If you have a leaky roof, you must know how to keep cool during the summer months. This summer has been hot across Canada, especially in the prairies, and there are many ways to reduce indoor heat without air conditioning. Some of the most effective are using fans, opening windows for cross-ventilation, and staying hydrated. You can also make your house more reflective with light colours or other energy-efficient materials like blinds and insulation. Here are five tips to help you stay cool all summer long while you wait for a replacement roof.
Use a fan The most obvious way to keep cool during the summer is to use a ceiling or window fan. Covering all four sides of a room with fans will pull in air and push it through the house at a fast pace, creating a breeze in any room. They are instrumental in removing humidity and help bring in cool air when the air conditioner is turned off. You can put a fan in every room, but make sure the room is centrally located. You can also purchase one for your car that attaches to your air conditioning system. It will help air-condition the vehicle too. Clean Your Windows You don't need a window washing machine to clean your windows. It just takes a little elbow grease. Make sure you get in all the gaps between the window panes. Use a very soft and lint-free cloth to do the job.
Tip 1 - Use Fans
Fans are the primary source of cooling during summer, but they can only circulate air to the outer edges of the home. That is not enough to keep your home cool. Fans can be moved to face the temperature of the interior surfaces, where most people spend most of their time. To keep cool, control the airflow in your home using fans and strategically opening specific windows, but open only the door to the hottest rooms. Adjust your ceiling fans when the temperature outside is around 65 degrees Fahrenheit to spin counterclockwise to help create a downdraft. Ceiling fans create a direct, cooling breeze that can spread the warm air over the surface of the room to help it dissipate quickly. Sometimes having a bunch of fans is more costly than installing a new energy-efficient air conditioning system.
Tip 2 - Keep Doors and Windows Open At Night
The heat often builds up and is best drained by having some fresh air coming in. You can also open windows to allow fresh air into your home. This can be accomplished by leaving the windows and doors open at night and while you are sleeping, and turning on ceiling fans and recirculating the air that comes in your house. You can also get new energy-efficient windows that open strategically to optimize air circulation. Keep your bedroom fan on low speed, and remove anything that could obstruct the wind. You could also consider installing or using window fans to keep your room cool by pushing out the hot air.
Tip 3 - Keep Doors and Windows Closed During Peak Heat Hours
Never leave your doors or windows open to the elements, especially during peak heat hours. Your home may be surrounded by many buildings, which will make it even warmer outside. Buildings in urban and suburban areas are not built with the same needs as houses in the country, so ventilation is not necessarily as strong. There are two ways to reduce heat inside your house. One is to make sure your house has a well-insulated and energy-efficient roofing system, which reduces the effect of heat waves on your home. The other is to have your house better ventilated, especially during peak heat hours.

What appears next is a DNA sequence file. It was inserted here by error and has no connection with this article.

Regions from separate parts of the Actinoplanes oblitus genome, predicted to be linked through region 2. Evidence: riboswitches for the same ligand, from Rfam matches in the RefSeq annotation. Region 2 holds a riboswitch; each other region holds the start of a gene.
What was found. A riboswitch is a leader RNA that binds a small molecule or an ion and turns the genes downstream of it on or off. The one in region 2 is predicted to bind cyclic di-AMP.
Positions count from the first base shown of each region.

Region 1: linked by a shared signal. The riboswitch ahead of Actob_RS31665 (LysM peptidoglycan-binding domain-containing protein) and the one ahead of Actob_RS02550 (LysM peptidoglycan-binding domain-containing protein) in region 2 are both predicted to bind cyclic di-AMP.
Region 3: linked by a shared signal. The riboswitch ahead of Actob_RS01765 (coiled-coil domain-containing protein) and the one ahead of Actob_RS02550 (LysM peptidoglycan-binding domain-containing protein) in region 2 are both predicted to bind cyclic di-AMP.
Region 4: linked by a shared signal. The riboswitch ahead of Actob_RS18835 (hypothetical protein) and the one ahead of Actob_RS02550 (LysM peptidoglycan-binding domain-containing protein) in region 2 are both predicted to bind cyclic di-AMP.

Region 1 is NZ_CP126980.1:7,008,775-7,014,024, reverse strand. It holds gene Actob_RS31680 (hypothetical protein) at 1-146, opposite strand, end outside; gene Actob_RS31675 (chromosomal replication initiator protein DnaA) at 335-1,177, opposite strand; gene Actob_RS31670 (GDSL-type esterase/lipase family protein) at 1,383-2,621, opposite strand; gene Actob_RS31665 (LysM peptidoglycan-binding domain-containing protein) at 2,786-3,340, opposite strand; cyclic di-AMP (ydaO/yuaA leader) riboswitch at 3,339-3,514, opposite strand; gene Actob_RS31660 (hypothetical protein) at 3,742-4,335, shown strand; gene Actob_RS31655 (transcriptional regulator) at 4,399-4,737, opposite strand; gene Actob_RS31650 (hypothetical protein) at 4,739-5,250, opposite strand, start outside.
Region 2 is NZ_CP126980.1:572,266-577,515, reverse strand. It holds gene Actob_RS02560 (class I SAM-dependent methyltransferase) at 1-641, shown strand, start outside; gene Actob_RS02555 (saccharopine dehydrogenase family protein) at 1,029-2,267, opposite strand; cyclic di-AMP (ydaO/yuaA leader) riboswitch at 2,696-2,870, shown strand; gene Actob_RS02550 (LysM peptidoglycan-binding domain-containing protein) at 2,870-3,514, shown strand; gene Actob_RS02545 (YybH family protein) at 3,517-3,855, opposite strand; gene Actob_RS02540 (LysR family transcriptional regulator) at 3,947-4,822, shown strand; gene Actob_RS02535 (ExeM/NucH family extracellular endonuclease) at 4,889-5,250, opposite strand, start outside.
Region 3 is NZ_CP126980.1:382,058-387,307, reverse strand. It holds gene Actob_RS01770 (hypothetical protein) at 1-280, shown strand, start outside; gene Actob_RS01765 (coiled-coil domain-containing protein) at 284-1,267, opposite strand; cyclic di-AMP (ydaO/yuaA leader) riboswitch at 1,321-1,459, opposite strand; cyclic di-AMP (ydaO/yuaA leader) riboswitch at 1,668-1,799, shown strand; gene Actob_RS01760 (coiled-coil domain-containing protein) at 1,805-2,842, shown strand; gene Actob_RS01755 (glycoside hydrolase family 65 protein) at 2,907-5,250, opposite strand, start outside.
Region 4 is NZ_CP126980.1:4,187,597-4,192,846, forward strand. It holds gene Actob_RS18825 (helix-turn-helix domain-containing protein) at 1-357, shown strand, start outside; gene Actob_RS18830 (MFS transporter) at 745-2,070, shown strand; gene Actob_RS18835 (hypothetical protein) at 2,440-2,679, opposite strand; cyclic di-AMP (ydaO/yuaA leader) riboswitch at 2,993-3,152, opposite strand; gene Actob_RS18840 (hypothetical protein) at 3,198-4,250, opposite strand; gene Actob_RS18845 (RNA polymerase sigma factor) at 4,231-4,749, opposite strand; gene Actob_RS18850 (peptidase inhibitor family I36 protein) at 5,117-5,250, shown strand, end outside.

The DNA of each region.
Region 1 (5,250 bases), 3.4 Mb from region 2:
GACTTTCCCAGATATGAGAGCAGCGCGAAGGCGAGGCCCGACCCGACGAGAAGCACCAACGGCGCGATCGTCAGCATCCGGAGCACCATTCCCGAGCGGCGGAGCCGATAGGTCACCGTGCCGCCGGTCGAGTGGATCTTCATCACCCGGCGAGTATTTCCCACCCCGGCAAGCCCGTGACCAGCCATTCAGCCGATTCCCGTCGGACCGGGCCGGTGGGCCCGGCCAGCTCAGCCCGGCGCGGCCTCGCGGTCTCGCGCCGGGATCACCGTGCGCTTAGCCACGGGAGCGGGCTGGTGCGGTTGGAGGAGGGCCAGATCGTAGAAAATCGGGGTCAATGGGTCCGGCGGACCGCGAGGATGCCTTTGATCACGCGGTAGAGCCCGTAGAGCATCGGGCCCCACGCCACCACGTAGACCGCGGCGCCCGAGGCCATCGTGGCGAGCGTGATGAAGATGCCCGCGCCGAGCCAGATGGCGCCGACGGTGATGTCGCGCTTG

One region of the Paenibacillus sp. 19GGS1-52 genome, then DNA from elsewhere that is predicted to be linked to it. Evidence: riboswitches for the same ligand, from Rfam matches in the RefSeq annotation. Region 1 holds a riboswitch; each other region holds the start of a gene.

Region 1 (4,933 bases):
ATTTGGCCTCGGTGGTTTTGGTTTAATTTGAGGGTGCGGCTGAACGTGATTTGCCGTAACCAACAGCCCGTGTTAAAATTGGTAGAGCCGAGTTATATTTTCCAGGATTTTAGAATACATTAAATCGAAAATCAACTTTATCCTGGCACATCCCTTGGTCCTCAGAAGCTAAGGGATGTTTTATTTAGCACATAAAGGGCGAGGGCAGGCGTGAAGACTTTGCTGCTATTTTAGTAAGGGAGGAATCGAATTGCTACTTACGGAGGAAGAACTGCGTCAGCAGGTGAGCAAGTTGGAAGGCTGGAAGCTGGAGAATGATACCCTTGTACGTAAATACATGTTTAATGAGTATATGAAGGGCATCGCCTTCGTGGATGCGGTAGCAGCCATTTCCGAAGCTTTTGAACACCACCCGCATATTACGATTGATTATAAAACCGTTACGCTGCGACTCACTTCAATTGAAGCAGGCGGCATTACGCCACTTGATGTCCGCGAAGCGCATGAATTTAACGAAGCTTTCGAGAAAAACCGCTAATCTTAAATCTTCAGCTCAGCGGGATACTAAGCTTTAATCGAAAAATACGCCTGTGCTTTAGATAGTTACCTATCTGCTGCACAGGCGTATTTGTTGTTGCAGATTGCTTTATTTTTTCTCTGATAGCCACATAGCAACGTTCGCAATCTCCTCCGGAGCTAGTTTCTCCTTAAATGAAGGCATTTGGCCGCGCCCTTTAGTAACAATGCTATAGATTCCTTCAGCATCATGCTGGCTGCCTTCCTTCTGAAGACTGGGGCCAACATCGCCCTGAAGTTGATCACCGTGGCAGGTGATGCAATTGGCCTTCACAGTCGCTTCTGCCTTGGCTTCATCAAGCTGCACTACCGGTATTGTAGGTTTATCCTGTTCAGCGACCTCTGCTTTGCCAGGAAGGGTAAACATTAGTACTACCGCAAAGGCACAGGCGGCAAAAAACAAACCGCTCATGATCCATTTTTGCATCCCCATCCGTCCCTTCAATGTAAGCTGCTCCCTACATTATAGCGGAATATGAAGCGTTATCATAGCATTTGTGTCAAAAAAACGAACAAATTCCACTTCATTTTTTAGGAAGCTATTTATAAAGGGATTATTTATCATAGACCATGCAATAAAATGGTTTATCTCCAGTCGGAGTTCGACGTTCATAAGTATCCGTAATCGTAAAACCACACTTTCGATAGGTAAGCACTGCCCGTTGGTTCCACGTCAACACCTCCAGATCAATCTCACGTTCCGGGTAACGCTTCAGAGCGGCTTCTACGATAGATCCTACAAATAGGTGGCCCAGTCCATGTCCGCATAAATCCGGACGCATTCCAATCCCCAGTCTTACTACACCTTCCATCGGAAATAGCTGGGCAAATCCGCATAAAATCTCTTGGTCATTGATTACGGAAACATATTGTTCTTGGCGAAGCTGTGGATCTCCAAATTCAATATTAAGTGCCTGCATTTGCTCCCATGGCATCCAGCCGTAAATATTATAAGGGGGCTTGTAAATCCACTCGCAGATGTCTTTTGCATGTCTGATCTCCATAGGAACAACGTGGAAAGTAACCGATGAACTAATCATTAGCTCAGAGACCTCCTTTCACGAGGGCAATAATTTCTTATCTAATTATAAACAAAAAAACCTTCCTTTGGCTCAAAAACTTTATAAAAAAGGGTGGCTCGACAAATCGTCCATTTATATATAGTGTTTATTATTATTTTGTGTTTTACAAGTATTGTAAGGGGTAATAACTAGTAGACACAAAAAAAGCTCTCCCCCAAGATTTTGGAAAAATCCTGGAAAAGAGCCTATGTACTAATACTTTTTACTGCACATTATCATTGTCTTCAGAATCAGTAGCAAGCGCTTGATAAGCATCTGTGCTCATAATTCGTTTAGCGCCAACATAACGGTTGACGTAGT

Tip 4 - Add Some Shade with Quality Window Treatments
Invest in blinds or lightweight drapes. It's also beneficial to install light-coloured curtains or shades for cross-ventilation. Low-profile blinds with Venetian-style fringes from Bodacious Blinds are an excellent option for your windows. Just be sure to have a professional install them to your specifications. They should be easy to manage for someone who can't reach overhead or flexible enough to open a window or put up on drapery hooks.
Tip 5 - Unplug Unnecessary Electronics or Upgrade Traditional Lightbulbs
Unplug electronics or upgrade traditional lightbulbs when you are not using them to save electricity. If you live in an apartment or condo, your power provider may offer to do it for you. Also, you can upgrade to LED light bulbs. Conventional 100 watt light bulbs have the ability to increase the heat in a room by 11 degrees per hour.
Rhinoceroses don't sweat when overheating; instead, they pant. Your roof can suffer from heat loss or overheating without you realizing it. Moisture is harmful to your roof because the lack of humidity reduces the air's ability to retain moisture, which prevents the roof from fully absorbing and retaining the heat from your house. A wet or very hot roof can allow more water to seep into the home through the roof's rooves. The water that is held within the building can lead to mould, mildew, and other nasty things. If you haven't replaced your roof recently, it is a good idea to do so before the summer heat kicks in. Protect your roof with weatherproofing materials like weather stripping, gutters, and sheathing. Ensure the weatherstrips are correctly installed so they don't let moisture in during the summer months.
The best way to stay cool in the summer is with a new energy-efficient replacement roof. This not only can help keep the air cool in your home but can also reduce the increase in utilities that a hot home can create. The experts are United Roofing & Exteriors, who will give you the best new roof in the wheatland even during a heatwave. We offer the optimum roofing systems for all weather roofing and exterior concerns so that you don't have to sweat it out like a Rhinoceros.